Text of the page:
This Candle Company Just Taught Us a Shopping Trick You’ll Wish You’d Known for Years

updated Sep 13, 2019
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Name one fall staple more iconic than a perfectly-scented candle to set the mood for the changing seasons—we’ll wait. But searching for “the one” can be an arduous (not to mention slightly headache-inducing) process. Plus, when you’ve already smelled half a dozen Pumpkin Pie-themed candles, everything starts to smell like Pumpkin Pie, which makes the journey even more complicated. Don’t worry, though. There’s a solution. 

When you’re testing out scents, you should “reset” your nose after each candle—essentially, “cleansing the palate.” You might already know this tip from seeing jars of coffee beans sitting out at perfume counters—the coffee is there to smell between each scent you’re trying to reset your olfactory sense and experience each one afresh.

Sure, that trick works in theory, but who carries coffee beans on them at all times? What are you supposed to do when you’re impulse-purchasing from a fall candle sale?

Credit: Iakov Filimonov/shutterstock

Thanks to the folks at Vancouver Candle Company, we have an even better method for helping you avoid this annoying problem as you look for that perfect candle: Smelling your own elbow. It’s so smart because not only do you always have one handy if you have elbows, you will also likely get a better sense of the candle’s scent by smelling your own body, rather than an external scent.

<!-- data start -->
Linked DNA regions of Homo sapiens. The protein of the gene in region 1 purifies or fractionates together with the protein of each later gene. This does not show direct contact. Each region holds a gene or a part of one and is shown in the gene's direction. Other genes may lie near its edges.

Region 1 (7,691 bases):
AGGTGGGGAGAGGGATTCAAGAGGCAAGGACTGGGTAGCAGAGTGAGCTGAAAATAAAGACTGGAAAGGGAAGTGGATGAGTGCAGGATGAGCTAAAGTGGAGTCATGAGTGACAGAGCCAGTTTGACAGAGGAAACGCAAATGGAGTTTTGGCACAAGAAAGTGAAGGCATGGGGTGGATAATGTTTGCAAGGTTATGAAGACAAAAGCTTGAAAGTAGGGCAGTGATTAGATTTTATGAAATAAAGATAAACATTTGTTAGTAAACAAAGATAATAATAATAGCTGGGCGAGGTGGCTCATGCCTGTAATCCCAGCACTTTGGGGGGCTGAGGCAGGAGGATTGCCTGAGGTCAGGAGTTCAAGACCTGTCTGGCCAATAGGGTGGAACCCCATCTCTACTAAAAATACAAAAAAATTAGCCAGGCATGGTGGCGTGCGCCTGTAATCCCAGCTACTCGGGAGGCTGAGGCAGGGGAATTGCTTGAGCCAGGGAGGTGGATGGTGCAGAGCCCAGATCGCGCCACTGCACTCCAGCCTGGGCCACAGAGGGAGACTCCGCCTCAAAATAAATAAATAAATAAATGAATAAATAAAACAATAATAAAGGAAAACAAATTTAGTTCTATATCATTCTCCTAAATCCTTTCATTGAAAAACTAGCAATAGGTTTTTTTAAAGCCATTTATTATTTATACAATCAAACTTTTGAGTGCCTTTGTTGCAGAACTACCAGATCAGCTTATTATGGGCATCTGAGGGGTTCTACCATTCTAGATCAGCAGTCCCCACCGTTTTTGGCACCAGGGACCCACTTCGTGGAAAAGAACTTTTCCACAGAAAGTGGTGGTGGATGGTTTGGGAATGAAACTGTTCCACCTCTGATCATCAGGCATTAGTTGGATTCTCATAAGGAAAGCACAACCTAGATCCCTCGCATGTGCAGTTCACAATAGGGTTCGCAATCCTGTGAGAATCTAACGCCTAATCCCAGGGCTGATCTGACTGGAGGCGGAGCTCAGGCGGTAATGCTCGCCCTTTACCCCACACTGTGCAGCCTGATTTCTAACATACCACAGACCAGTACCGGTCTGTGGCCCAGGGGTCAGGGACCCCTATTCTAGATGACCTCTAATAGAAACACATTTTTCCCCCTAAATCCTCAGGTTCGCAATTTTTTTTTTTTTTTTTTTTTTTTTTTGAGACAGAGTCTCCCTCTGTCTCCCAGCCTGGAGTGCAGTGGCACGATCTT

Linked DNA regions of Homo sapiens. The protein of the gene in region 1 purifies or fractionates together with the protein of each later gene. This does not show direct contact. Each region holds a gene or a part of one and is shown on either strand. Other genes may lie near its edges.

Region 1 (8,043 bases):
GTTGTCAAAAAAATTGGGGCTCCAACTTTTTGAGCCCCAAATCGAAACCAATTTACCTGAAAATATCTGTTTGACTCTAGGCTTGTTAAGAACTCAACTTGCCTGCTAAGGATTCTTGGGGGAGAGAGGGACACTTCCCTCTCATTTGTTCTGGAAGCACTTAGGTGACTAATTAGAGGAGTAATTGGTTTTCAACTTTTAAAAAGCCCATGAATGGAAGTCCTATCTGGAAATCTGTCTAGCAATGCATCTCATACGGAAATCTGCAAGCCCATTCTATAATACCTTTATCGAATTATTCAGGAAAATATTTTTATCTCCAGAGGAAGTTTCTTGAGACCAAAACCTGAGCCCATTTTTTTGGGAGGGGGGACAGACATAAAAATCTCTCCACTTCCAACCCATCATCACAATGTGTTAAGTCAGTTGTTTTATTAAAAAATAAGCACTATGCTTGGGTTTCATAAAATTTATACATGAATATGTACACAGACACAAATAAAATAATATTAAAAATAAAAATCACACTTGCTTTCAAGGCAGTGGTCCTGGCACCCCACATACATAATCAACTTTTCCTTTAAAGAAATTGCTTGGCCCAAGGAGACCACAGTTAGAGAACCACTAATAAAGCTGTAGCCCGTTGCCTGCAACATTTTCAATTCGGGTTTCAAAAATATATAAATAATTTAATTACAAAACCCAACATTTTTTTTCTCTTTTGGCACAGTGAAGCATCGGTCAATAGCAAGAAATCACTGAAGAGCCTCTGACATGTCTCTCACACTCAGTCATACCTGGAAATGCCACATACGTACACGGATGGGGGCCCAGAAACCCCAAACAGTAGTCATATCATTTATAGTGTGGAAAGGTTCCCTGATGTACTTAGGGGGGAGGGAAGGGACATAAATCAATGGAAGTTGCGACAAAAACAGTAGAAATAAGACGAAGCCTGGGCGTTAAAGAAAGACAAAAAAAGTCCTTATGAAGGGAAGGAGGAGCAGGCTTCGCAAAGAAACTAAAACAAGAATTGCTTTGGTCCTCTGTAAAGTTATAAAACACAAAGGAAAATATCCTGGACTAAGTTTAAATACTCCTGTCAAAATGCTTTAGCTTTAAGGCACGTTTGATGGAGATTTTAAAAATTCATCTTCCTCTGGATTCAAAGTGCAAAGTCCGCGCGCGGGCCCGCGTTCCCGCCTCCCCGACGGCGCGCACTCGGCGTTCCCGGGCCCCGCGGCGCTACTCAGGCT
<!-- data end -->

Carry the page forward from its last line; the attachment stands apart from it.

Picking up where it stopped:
Why You Should Smell Your Elbow When You’re Candle Shopping

According to Nick Rabuchin, Vancouver Candle Company’s founder and creative director, the phenomenon of when the olfactory glands in your nose work overtime to recognize smells is called olfactory fatigue, or “nose blindness”. Eventually, your body will stop alerting you to smells, making you think there’s no fragrance there. Bummer when you need to pick out a candle or perfume!

Rabuchin confirms that the elbow method is a tried-and-true industry standard, and for good reason. “Perfumers will sniff the crook of their elbow to reset the system,” he says. “You are always performing olfactory habituation to your own smell, so it is a perfect baseline.”

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